Tuesday, October 31, 2017

A River Runs Through It

Well, not exactly through it. More like alongside it.

Once upon a time, back in the 1800s, actually from the mid-1800s to the early 1900s, the port city of Cairo, Illinois was a boom place. Even Charles Dickens visited it. but Cairo has had its problems, and now, sadly, it's a shell of a town.

Wendy and I and a couple of good friends of ours drive through this southernmost Illinois city the other day, mainly because it's such a fascinating place of contradictions. Of formerly beautiful and magnificent Victorian mansions that now have the Addams family look.

Cairo bumps against the Mississippi and Ohio Rivers, but, traffic was diverted away from the city many years ago by two bridges. Now there's not much to support it. Seemed appropriate, in a way, to post these photos of the once-thriving community on Halloween.

Keep writing, friends.

Friday, October 13, 2017

It's About Time

Yes, it is. Time travel, it is. And a few other matters fantastical, science fictional, and horrifical.

I was in one of those near-dream states while trying to wake up or go to sleep the other day, I don't remember which. You know, where the half-real blends with the half-not-so-real. Anyway, I was thinking about a few issues involved in supernormal writing.

Time travel, for example. Ya gotta be real careful when writing about time travel. I love time travel stories, have been fascinated with them ever since I read The Time Tunnel back in the late 60s. As with so many other science fiction themes, it's easy to get hung up on the idea of time travel. You know, the old "Well, if I go back and throttle Adolf Hitler before he came to power" sort of deal. That becomes the stuff of late-night-too-much-coffee-or-other-chemical conversations between fanboys or other writers.

When using time travel, it's best to have it as just another tool. It's a vehicle. It can get you to the past or the future. Just don't let all the minutiae get caught up in your story.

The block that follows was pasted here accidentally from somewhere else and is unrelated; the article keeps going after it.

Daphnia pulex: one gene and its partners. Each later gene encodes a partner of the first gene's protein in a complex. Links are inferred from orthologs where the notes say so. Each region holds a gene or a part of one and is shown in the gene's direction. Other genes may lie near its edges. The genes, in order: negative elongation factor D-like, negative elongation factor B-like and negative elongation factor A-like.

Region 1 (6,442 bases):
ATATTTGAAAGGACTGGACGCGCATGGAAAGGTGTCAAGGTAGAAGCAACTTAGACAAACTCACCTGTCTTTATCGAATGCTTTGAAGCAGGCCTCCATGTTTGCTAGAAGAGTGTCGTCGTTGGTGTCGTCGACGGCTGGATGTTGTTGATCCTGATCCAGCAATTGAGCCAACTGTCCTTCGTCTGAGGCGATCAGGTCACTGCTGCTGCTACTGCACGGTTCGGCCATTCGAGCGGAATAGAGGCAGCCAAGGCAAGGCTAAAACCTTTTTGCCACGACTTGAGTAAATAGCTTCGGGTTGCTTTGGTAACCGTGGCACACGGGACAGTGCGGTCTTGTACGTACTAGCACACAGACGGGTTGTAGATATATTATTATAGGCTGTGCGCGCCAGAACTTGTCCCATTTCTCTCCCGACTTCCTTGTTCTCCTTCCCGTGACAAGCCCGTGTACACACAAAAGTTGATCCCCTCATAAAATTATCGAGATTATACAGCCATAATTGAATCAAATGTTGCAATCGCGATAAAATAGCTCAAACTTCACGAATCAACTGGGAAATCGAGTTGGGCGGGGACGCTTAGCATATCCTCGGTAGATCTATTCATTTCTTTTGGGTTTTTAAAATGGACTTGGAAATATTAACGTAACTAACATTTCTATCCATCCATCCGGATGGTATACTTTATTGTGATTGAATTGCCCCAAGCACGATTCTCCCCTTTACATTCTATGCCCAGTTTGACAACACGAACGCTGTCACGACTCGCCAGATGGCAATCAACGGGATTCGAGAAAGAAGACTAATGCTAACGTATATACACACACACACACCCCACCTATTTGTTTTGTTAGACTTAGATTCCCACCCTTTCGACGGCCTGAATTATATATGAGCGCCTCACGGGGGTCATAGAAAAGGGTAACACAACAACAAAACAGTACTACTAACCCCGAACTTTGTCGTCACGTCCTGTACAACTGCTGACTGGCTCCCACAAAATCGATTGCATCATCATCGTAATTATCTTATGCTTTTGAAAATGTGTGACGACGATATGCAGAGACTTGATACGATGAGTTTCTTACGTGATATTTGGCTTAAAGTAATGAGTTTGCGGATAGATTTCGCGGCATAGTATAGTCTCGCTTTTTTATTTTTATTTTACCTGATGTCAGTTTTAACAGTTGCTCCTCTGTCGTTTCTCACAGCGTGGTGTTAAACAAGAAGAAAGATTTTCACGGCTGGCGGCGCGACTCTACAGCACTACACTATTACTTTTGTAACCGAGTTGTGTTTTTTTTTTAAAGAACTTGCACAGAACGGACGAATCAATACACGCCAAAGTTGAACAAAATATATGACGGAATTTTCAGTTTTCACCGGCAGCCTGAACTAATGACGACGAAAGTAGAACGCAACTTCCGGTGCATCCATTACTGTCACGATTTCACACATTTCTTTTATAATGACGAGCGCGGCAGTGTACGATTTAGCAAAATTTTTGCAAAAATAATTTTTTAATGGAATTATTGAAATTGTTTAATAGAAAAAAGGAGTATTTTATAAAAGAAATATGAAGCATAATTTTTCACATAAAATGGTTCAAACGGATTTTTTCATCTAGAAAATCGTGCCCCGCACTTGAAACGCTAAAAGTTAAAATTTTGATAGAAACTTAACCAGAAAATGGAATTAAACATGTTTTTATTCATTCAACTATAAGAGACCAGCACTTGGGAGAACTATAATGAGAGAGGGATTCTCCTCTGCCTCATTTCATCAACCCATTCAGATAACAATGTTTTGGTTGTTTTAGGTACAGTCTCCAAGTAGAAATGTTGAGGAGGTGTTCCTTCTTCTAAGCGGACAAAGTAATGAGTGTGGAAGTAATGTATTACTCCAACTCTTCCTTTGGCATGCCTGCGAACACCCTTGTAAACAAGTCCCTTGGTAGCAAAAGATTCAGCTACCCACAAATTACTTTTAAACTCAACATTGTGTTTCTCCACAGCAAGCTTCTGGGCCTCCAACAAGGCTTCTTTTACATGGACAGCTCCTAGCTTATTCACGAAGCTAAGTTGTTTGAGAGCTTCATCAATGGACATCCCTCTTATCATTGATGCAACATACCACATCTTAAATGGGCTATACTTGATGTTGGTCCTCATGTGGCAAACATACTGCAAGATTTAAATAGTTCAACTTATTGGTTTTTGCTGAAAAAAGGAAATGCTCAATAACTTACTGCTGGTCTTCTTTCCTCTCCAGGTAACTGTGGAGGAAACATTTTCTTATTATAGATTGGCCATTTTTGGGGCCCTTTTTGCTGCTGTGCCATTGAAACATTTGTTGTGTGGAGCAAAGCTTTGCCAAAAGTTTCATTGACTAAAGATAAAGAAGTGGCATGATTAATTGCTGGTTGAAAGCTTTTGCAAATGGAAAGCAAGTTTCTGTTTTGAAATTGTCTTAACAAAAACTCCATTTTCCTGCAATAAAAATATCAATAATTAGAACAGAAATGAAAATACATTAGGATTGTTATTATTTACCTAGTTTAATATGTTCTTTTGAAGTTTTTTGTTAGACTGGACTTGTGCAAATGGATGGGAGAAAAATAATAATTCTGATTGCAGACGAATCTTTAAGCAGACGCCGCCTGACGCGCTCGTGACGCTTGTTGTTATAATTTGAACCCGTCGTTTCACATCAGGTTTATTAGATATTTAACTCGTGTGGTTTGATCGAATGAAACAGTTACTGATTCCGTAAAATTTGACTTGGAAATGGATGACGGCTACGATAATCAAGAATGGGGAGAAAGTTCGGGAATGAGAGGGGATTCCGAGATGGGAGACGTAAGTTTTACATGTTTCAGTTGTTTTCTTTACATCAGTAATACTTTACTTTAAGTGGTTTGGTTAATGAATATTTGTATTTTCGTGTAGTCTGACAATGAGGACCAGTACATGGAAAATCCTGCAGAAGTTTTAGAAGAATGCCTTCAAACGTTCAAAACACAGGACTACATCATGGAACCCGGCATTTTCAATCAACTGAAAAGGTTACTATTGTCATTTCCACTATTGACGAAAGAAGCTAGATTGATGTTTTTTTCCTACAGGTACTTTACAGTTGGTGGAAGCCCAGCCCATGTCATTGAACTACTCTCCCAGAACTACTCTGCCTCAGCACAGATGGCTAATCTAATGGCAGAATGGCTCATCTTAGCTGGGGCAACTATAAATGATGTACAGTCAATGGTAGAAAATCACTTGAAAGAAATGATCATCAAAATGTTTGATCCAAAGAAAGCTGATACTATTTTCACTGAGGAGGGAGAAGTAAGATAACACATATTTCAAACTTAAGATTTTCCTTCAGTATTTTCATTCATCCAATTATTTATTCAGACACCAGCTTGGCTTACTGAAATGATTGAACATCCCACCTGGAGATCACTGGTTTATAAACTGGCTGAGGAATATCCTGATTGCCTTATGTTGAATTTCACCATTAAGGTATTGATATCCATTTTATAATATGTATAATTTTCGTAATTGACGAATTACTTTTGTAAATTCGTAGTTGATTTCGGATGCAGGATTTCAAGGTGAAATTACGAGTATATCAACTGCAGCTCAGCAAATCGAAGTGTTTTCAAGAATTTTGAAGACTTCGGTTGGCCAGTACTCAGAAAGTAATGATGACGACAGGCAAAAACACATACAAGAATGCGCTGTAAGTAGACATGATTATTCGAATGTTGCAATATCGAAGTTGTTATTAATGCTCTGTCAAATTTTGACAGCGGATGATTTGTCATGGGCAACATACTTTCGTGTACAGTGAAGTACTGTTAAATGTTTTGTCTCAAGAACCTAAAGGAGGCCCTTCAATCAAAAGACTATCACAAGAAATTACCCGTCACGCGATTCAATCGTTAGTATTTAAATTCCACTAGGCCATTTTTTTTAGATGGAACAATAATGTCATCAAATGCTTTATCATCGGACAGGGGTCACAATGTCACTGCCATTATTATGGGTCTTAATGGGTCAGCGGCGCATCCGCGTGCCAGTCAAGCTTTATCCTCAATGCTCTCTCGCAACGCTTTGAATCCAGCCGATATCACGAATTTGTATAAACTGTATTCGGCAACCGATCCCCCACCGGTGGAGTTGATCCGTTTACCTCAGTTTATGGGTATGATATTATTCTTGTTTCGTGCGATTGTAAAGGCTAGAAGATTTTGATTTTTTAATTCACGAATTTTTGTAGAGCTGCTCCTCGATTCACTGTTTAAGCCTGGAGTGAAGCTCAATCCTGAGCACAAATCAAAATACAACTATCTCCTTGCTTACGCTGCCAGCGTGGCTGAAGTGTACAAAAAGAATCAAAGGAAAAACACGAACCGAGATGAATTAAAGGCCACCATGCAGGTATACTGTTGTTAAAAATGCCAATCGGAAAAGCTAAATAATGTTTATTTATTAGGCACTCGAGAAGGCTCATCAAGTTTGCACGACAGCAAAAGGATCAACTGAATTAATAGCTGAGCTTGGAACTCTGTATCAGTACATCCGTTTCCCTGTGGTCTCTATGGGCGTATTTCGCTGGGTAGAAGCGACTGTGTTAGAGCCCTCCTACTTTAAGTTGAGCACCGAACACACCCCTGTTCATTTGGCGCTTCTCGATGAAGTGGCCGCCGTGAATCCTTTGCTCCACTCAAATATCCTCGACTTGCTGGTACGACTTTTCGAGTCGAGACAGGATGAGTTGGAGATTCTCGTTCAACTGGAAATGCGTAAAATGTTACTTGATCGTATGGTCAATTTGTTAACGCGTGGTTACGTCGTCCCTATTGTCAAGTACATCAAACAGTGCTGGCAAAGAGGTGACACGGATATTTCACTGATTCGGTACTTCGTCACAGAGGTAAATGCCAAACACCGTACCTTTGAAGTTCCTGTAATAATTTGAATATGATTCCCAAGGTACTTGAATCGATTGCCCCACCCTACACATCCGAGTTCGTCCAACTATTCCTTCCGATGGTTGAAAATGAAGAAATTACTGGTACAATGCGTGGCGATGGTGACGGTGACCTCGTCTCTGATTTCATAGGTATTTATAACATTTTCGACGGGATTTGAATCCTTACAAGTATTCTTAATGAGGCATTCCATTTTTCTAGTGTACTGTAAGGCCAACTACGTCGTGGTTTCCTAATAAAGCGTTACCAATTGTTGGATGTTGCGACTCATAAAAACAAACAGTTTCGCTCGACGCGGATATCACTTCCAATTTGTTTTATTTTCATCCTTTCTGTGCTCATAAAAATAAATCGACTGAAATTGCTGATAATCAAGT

Not to be ragging on other works, but there was a TV series Wendy and I watched for a while called Heroes. Great show until they got lost in their plot devices. They had this character named Hiro, who could hop about in space and time. So, they fell into the trap of having him change things in the future or the past anytime they needed to write themselves out of a jam. Uh uh. No can do, folks.

Which leads to another theme in the fantastical. Godlike powers. Take Superman, for example. Sometime in the late 60s to 70s, I don't really remember when, he lost his kryptonite weakness. So, he became pretty much ultra-powerful. Nothing could stop him. And with that, he became uninteresting. There's no conflict for a character like that.

And that's a topic for the next post. We'll pick up there later.

Keep writing, friends.

Sunday, October 1, 2017

Well, Askews Me!

Hi de ho, folks, I'm in print again. I'm a member of a great online writing group called Rhetoric Askew, and they have just released volume 4 of Anthology Askew, featuring many talented authors.

It's chock full of lots of vitamin-packed words. It'll be good for your head.

Y'know what? It's best if I just stop rambling and copy and paste from their Facebook announcement. Here 'tis:

We did it again!
It is with pride and pleasure that I announce Anthology Askew Volume 004: Askew Communications is live and available for purchase!
Once again, we have collected over 200 pages of talented artists, poets and authors, and this 4th book in the series is as amazing as the first three!
E-Book: https://www.amazon.com/dp/B0762Y9CVK
Paperback: https://www.createspace.com/7586806
all the information will be available soon at: http://rhetoricaskew.com

And, as always:

Keep writing, friends.